Qualifying Adjectives express a specific characteristic of the noun they refer to, for example shape, colour, dimension etc. For example, “beautiful“, “yellow“, “big“, “dark“, “rectangular” are all included in this group.

As you probably noticed, in Italian the position of Qualifying Adjectives can change depending on whether they are put in front or after the noun: the most common and neutral position is after the noun they refer to, whilst if they are before the noun that reveals a more personal and subjective point of view. The meaning of the adjective may change quite a lot!

Let’s see the difference.

Italian English
La nostra nuova casa è pronta. Our new built house is ready.
Domani traslocheremo a casa nuova. Tomorrow we are moving in our new home.
Quella è una grande banca. That is a great bank.
Ieri abbiamo fatto lezione in una classe grande. Yesterday we had lesson in a big classroom.
Ho smesso di fumare diverse volte. I quit smoking many times.
Stasera vorrei provare una ricetta diversa. Tonight I would like to try a different recipe.


Also, some Qualifying Adjectives can have a descriptive or restrictive function: in the first case they just describe the noun, in the second they restrict the meaning of the noun.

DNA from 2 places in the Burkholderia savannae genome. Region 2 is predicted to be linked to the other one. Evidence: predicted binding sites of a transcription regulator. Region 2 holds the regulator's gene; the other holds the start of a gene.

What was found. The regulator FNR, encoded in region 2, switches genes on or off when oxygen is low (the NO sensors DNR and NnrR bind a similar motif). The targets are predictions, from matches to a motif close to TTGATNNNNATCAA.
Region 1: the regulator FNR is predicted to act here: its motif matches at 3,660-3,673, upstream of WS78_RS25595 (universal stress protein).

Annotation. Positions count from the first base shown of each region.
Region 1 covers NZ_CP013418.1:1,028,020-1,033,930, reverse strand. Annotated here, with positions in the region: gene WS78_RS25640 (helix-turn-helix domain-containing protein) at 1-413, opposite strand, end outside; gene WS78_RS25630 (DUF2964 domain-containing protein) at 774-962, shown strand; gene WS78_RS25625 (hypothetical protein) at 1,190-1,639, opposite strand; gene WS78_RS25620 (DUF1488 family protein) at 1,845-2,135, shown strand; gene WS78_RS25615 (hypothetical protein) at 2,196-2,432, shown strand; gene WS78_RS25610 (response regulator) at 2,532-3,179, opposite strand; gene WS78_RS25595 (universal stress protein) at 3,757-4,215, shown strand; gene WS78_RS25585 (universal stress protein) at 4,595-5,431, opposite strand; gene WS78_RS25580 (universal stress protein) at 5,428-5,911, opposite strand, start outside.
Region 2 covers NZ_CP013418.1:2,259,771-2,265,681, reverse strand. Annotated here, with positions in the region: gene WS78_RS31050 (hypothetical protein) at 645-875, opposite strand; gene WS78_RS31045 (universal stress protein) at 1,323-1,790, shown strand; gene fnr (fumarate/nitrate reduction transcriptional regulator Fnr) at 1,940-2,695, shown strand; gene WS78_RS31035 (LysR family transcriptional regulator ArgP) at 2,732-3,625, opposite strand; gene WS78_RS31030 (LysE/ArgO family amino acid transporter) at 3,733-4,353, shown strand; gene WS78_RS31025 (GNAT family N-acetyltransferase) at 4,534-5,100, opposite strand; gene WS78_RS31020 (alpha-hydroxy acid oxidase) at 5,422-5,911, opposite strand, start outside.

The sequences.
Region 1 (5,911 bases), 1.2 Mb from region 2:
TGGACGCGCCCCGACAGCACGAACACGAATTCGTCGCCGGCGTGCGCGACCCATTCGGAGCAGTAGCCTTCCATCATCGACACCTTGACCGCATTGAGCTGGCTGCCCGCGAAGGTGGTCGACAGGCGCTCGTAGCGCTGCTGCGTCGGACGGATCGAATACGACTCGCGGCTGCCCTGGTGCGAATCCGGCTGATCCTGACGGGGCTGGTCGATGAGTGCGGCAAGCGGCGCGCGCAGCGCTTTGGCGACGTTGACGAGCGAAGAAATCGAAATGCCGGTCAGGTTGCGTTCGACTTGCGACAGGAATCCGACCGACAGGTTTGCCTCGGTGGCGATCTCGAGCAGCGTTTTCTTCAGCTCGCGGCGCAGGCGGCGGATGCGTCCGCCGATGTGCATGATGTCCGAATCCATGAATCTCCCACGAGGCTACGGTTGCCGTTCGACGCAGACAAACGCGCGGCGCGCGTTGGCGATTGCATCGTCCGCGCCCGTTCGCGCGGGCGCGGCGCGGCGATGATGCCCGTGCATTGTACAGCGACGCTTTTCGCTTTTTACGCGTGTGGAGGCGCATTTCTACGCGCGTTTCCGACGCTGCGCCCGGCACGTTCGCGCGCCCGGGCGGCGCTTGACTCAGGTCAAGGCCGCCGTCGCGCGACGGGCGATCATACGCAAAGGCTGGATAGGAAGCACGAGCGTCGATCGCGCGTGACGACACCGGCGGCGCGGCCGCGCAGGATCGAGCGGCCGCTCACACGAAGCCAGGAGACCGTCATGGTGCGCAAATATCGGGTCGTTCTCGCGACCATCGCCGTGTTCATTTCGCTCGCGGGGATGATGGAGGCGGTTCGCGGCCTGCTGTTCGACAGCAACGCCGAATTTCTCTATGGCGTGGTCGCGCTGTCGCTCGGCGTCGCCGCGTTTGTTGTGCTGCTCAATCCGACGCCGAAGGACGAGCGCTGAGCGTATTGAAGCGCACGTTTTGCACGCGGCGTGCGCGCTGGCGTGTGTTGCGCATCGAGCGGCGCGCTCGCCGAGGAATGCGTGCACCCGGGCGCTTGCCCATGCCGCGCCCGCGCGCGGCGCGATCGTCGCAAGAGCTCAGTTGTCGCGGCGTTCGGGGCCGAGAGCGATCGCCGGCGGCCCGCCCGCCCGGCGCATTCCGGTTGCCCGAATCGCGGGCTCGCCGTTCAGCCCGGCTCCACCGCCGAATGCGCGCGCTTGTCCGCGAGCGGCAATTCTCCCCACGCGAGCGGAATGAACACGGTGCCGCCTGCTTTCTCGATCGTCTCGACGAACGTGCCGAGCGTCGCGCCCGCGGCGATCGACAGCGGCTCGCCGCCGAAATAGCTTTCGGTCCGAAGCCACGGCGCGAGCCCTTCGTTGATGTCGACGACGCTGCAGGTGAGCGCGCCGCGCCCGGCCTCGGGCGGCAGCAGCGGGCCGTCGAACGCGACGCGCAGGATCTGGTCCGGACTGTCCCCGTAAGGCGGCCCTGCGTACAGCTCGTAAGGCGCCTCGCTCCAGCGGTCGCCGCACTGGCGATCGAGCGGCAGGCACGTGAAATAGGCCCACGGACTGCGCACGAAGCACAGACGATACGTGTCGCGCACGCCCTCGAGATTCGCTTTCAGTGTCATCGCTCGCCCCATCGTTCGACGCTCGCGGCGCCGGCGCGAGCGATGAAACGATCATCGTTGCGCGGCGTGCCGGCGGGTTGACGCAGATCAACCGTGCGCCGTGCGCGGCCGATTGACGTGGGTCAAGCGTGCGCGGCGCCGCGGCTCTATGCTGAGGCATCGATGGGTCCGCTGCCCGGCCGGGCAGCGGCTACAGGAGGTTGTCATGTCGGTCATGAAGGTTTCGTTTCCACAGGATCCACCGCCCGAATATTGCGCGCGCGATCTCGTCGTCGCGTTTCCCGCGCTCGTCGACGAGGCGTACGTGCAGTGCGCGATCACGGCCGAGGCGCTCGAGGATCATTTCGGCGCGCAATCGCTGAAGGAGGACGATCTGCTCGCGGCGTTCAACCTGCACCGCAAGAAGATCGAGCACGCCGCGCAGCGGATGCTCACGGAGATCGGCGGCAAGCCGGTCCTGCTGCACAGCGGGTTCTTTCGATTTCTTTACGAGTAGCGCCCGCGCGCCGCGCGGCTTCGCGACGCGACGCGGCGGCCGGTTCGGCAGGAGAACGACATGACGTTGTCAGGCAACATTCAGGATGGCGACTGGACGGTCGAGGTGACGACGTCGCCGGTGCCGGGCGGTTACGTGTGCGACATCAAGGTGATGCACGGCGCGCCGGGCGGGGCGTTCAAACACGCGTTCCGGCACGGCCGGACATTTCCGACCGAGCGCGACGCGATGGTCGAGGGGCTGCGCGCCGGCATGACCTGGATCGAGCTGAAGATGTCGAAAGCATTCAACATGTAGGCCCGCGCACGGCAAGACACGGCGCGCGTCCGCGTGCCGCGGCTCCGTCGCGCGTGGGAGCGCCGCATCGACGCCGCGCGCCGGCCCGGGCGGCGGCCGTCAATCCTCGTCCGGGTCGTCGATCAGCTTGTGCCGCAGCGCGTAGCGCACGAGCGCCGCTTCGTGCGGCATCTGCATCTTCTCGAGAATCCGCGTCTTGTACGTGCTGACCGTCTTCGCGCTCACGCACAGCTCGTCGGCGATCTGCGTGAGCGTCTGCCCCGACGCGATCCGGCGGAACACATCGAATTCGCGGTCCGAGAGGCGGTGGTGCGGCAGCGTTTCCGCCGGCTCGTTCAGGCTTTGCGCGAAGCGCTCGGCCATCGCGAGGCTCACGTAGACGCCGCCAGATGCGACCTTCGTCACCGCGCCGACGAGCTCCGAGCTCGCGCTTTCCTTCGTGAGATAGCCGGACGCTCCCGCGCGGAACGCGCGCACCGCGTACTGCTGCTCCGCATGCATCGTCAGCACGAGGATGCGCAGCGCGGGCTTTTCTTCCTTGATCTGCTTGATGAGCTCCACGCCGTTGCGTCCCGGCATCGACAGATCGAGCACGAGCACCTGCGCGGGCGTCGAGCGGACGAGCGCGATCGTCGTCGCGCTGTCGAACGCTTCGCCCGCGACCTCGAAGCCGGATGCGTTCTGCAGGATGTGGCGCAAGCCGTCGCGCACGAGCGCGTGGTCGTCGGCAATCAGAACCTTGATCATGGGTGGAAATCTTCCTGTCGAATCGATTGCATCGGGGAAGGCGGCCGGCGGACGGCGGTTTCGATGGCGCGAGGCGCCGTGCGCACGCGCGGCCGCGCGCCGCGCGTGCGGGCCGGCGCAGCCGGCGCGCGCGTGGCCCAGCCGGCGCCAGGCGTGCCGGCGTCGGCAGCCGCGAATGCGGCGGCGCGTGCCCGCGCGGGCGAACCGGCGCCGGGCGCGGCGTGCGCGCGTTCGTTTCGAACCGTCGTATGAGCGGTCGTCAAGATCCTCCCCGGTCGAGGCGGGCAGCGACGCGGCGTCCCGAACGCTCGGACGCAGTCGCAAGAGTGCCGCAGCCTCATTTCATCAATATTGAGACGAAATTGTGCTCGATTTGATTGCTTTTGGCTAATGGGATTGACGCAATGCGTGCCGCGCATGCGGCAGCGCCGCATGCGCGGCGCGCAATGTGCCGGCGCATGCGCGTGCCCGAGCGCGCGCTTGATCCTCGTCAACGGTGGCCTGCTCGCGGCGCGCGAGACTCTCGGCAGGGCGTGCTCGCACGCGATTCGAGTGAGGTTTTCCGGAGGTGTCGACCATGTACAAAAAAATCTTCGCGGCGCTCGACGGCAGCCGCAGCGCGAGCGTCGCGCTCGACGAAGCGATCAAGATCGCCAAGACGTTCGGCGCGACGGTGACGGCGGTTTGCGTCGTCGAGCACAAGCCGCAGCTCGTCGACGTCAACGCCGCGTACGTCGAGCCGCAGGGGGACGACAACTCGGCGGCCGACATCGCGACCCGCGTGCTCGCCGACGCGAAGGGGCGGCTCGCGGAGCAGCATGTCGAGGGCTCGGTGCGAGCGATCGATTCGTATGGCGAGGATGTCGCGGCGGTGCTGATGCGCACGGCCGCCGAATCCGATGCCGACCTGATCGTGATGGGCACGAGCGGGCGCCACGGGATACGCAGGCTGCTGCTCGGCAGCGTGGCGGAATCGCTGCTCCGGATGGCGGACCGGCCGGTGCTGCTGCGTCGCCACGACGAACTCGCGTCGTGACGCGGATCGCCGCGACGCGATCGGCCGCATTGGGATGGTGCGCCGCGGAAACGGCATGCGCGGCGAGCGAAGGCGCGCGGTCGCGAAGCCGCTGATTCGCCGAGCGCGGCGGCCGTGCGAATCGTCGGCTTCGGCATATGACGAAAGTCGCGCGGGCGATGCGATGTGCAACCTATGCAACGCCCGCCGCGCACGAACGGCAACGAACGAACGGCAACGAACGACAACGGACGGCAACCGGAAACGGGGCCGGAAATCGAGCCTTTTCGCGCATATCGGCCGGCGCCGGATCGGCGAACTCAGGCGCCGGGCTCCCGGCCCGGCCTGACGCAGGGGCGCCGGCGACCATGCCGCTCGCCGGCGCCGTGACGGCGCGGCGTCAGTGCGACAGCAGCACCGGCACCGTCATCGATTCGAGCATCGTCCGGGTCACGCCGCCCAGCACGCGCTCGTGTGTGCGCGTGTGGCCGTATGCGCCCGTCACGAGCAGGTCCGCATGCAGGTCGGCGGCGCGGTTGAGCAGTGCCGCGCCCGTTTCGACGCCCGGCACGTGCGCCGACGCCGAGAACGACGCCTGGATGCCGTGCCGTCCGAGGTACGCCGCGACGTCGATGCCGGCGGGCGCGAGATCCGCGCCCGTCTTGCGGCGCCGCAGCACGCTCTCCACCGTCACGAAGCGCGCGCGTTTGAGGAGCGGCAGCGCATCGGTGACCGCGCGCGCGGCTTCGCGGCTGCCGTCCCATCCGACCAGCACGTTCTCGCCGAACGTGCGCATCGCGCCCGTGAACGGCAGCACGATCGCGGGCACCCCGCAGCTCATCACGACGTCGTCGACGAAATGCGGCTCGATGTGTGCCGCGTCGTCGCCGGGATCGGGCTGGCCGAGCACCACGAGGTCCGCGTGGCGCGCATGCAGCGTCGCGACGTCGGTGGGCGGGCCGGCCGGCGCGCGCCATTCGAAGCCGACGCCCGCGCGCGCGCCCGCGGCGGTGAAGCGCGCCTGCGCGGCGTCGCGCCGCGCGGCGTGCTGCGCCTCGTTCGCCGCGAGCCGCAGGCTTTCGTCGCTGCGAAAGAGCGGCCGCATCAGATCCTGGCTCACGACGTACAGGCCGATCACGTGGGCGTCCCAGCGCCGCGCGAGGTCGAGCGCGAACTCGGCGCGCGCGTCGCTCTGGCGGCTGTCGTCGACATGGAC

Here you have some examples to better understand this difference.

Italian English
1 La vecchia casa era circondata dagli alberi. The old house was surrounded by trees.
2 I tubi vecchi si sono rotti. The old pipes broke.
3 La povera ragazza è scappata appena ha sentito il cane che abbaiava. The poor girl ran away as she heard the dog barking.
4 I ragazzi poveri hanno ricevuto aiuto dallo Stato. The poor boys received the government help.
5 Marta è una giovane donna di circa trent’anni. Marta is a your woman in her thirties.
6 Ieri ho conosciuto la sorella giovane di Marco. Yesterday I met Marco’s young sister.


As you can see, the restrictive function defines and limits the noun: for example, in n.2, the meaning is that only the old pipes broke, not the new ones. Similarly, in n.4, only poor boys received that help, not the wealthy boys. In n.6, the sentence suggests that Marco has at least another sister, older than the one mentioned.

Does the position of adjectives change in your language? How?

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